He voted against Escobar’s initiative to hire a manager, who as a staffer would not be involved in politics, to help run the county, which had been plagued by corruption scandals that sent several of its elected officials to prison.
“I voted against it because I thought we were going to establish another office that’s going to take a lot of money. But on that vote I was wrong. … The county administrator was voted in and it’s been a tremendous success,” Leon said in a telephone interview.
Under Escobar’s leadership, Leon said, El Paso County Children’s Hospital went from declaring bankruptcy in 2015 to breaking even within three years.
“We were on the brink of seeing the hospital close. And instead of having 650 kids leave El Paso for treatment, now they stay here in El Paso,” he said.
Escobar has a master’s degree in English literature and taught Chicano literature at the University of Texas at El Paso before entering county government.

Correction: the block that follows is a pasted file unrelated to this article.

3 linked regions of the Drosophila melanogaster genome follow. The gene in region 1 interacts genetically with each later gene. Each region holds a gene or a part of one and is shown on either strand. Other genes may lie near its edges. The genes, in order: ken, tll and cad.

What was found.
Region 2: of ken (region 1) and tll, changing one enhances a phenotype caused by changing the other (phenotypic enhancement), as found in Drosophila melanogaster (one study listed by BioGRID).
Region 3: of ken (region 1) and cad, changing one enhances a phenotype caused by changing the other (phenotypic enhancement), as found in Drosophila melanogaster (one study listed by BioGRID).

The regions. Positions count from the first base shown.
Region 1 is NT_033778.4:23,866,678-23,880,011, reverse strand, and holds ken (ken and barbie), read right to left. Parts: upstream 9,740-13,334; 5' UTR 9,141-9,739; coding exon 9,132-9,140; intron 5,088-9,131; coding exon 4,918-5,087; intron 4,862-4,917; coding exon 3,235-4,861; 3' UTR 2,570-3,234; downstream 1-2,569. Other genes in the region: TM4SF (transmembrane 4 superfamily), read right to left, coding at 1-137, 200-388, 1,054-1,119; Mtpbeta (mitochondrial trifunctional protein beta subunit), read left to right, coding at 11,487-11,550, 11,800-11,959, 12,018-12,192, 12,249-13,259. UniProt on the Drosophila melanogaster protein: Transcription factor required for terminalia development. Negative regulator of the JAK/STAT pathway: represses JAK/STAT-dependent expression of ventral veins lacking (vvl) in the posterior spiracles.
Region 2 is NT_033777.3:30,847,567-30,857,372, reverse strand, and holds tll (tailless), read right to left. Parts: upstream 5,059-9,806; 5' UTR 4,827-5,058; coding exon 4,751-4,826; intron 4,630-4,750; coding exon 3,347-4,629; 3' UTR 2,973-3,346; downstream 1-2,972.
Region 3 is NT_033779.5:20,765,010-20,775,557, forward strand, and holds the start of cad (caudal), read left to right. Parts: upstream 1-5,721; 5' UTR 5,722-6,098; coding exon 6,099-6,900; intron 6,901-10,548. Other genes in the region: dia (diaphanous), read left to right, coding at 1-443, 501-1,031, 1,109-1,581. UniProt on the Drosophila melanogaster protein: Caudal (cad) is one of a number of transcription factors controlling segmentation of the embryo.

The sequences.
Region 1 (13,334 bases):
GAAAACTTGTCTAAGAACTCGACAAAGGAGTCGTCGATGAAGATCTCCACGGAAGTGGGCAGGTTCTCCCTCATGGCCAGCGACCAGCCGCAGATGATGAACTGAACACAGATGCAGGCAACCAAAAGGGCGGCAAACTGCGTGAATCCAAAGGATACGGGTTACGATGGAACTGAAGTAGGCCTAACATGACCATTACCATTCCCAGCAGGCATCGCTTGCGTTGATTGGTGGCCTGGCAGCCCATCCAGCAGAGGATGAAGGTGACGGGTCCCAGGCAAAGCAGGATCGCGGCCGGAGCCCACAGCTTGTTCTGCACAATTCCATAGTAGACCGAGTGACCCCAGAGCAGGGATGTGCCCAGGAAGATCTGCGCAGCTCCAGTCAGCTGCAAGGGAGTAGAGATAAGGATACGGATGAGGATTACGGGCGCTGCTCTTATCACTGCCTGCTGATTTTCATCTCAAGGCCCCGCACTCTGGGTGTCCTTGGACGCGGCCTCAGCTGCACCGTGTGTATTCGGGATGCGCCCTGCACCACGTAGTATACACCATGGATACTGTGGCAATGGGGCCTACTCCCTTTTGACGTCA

She faults President Trump for pardoning former Maricopa County Sheriff Joe Arpaio in 2017 after the Arizona sheriff was convicted of contempt of court for defying a court order to stop targeting Latinos.
“Trump is sending Latino communities a very clear message with that pardon, and that message is that we don’t matter and that our civil rights and our constitutional rights don’t matter. You know what? They matter to us,” she said at a news conference announcing her candidacy in autumn 2017.
Escobar did not respond to a request for an interview. She is running against Republican Rick Seeberger and Independent Ben Mendoza.
Demographers predict that Latinos will surpass Anglos as Texas’ most populous racial group in 2020.
Cisneros, the city councilwoman, said Garcia and Escobar’s expected elections are long overdue because the state’s Latinos are underrepresented.
“These women are trailblazers, opening doors to real change for others in Texas. I am encouraged and optimistic about these two strong role models and am confident they will represent our communities well,” she said.